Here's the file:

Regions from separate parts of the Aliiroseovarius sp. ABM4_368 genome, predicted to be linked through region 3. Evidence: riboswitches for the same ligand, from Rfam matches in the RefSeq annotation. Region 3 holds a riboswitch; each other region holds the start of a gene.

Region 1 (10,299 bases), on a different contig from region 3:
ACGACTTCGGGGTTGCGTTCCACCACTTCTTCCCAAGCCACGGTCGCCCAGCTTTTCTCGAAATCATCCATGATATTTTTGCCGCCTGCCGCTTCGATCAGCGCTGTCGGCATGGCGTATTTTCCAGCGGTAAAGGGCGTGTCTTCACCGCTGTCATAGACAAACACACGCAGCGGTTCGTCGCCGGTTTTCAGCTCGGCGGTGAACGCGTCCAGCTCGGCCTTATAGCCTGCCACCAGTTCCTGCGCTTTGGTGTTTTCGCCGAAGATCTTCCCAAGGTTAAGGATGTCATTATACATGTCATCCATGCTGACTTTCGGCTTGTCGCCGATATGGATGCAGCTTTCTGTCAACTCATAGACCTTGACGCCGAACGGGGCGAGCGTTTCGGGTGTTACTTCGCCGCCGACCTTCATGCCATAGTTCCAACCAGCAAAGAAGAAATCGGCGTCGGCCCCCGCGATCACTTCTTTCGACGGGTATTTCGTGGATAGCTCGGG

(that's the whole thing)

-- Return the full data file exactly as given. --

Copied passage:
Regions from separate parts of the Aliiroseovarius sp. ABM4_368 genome, predicted to be linked through region 3. Evidence: riboswitches for the same ligand, from Rfam matches in the RefSeq annotation. Region 3 holds a riboswitch; each other region holds the start of a gene.

Region 1 (10,299 bases), on a different contig from region 3:
ACGACTTCGGGGTTGCGTTCCACCACTTCTTCCCAAGCCACGGTCGCCCAGCTTTTCTCGAAATCATCCATGATATTTTTGCCGCCTGCCGCTTCGATCAGCGCTGTCGGCATGGCGTATTTTCCAGCGGTAAAGGGCGTGTCTTCACCGCTGTCATAGACAAACACACGCAGCGGTTCGTCGCCGGTTTTCAGCTCGGCGGTGAACGCGTCCAGCTCGGCCTTATAGCCTGCCACCAGTTCCTGCGCTTTGGTGTTTTCGCCGAAGATCTTCCCAAGGTTAAGGATGTCATTATACATGTCATCCATGCTGACTTTCGGCTTGTCGCCGATATGGATGCAGCTTTCTGTCAACTCATAGACCTTGACGCCGAACGGGGCGAGCGTTTCGGGTGTTACTTCGCCGCCGACCTTCATGCCATAGTTCCAACCAGCAAAGAAGAAATCGGCGTCGGCCCCCGCGATCACTTCTTTCGACGGGTATTTCGTGGATAGCTCGGG